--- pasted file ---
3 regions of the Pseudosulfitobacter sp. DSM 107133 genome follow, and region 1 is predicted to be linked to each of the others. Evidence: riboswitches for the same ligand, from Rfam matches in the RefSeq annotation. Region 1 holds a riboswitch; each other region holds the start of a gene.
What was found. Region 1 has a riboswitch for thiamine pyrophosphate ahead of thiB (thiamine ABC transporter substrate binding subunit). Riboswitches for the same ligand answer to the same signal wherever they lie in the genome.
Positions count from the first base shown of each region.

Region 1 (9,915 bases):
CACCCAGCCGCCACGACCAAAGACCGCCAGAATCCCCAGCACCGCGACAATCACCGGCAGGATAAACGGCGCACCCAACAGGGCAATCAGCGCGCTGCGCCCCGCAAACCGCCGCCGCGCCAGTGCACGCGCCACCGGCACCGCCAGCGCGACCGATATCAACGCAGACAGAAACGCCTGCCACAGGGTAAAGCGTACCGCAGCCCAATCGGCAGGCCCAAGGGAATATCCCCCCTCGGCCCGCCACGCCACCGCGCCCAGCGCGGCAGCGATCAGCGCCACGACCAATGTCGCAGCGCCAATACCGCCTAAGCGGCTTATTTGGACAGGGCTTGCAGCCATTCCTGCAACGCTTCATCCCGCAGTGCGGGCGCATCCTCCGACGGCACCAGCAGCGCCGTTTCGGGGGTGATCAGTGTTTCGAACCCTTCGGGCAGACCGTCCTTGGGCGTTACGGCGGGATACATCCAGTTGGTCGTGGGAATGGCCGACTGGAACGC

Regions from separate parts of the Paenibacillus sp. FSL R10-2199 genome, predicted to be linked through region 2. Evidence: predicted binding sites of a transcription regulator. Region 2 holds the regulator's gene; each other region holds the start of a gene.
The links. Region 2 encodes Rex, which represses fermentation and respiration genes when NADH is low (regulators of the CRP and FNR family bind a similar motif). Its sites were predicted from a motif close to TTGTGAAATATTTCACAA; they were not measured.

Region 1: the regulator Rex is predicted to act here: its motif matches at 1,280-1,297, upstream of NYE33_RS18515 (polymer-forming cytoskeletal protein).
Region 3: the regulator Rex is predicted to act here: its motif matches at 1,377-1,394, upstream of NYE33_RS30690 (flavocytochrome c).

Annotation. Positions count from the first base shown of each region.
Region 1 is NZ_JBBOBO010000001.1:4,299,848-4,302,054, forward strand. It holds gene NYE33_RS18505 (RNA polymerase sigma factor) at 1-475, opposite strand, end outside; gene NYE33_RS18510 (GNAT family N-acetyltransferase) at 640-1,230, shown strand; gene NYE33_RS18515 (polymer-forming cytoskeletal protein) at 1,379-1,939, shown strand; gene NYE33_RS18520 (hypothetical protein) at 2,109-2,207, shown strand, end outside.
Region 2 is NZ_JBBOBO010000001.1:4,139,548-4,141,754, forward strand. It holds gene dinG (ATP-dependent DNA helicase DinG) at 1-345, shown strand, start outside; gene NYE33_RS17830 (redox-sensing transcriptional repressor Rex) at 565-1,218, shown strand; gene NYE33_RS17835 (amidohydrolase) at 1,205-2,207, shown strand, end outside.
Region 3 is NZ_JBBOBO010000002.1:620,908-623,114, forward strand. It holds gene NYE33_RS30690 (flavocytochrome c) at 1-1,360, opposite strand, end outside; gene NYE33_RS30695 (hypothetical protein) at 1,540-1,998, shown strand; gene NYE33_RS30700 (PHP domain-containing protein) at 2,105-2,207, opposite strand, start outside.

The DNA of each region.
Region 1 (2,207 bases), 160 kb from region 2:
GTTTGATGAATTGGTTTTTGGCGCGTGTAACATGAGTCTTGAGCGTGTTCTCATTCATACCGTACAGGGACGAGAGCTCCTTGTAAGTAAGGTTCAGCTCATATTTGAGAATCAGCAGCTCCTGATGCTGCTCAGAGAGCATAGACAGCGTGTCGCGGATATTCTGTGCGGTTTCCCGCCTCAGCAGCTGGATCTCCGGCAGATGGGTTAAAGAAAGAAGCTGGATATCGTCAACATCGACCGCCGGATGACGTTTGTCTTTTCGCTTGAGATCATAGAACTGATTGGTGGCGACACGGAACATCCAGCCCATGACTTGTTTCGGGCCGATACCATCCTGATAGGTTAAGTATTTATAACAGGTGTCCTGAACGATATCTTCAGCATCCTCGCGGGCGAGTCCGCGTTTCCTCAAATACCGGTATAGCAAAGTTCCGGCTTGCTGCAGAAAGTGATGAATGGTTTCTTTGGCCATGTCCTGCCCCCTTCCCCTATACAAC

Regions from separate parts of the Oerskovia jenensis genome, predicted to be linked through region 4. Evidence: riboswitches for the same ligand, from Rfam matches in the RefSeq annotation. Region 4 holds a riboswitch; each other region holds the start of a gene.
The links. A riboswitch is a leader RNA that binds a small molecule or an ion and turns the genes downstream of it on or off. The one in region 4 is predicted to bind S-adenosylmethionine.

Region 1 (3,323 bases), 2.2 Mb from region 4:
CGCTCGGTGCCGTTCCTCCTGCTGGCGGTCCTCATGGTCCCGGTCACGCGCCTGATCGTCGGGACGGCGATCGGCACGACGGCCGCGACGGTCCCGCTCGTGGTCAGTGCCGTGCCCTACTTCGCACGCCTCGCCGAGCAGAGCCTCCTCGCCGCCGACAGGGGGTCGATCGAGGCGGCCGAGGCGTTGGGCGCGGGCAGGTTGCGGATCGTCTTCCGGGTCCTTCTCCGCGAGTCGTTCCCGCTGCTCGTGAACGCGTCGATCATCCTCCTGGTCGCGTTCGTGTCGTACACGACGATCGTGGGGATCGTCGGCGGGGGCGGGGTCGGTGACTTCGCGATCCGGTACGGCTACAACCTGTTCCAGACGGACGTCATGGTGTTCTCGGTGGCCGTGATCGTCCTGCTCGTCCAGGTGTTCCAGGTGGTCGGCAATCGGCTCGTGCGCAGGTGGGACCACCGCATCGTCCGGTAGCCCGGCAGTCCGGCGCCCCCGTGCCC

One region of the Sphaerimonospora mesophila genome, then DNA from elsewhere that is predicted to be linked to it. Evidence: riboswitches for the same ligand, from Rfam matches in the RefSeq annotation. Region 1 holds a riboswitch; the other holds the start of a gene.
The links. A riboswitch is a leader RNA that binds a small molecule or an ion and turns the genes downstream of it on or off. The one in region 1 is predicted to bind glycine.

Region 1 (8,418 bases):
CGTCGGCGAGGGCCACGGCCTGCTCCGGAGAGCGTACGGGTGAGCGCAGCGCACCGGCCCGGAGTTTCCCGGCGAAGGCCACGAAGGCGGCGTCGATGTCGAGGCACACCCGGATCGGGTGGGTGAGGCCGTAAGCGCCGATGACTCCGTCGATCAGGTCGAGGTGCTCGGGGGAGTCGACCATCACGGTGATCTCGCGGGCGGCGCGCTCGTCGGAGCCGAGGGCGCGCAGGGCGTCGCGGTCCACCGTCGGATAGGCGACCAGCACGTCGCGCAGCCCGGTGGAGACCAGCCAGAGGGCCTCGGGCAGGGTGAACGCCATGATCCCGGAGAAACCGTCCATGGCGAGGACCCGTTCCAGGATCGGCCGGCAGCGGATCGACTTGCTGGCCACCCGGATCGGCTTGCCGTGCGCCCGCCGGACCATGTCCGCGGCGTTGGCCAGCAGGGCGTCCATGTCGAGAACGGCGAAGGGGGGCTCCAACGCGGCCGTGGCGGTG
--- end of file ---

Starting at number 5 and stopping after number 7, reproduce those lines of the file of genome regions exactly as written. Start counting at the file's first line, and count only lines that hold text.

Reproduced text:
CACCCAGCCGCCACGACCAAAGACCGCCAGAATCCCCAGCACCGCGACAATCACCGGCAGGATAAACGGCGCACCCAACAGGGCAATCAGCGCGCTGCGCCCCGCAAACCGCCGCCGCGCCAGTGCACGCGCCACCGGCACCGCCAGCGCGACCGATATCAACGCAGACAGAAACGCCTGCCACAGGGTAAAGCGTACCGCAGCCCAATCGGCAGGCCCAAGGGAATATCCCCCCTCGGCCCGCCACGCCACCGCGCCCAGCGCGGCAGCGATCAGCGCCACGACCAATGTCGCAGCGCCAATACCGCCTAAGCGGCTTATTTGGACAGGGCTTGCAGCCATTCCTGCAACGCTTCATCCCGCAGTGCGGGCGCATCCTCCGACGGCACCAGCAGCGCCGTTTCGGGGGTGATCAGTGTTTCGAACCCTTCGGGCAGACCGTCCTTGGGCGTTACGGCGGGATACATCCAGTTGGTCGTGGGAATGGCCGACTGGAACGC

Regions from separate parts of the Paenibacillus sp. FSL R10-2199 genome, predicted to be linked through region 2. Evidence: predicted binding sites of a transcription regulator. Region 2 holds the regulator's gene; each other region holds the start of a gene.
The links. Region 2 encodes Rex, which represses fermentation and respiration genes when NADH is low (regulators of the CRP and FNR family bind a similar motif). Its sites were predicted from a motif close to TTGTGAAATATTTCACAA; they were not measured.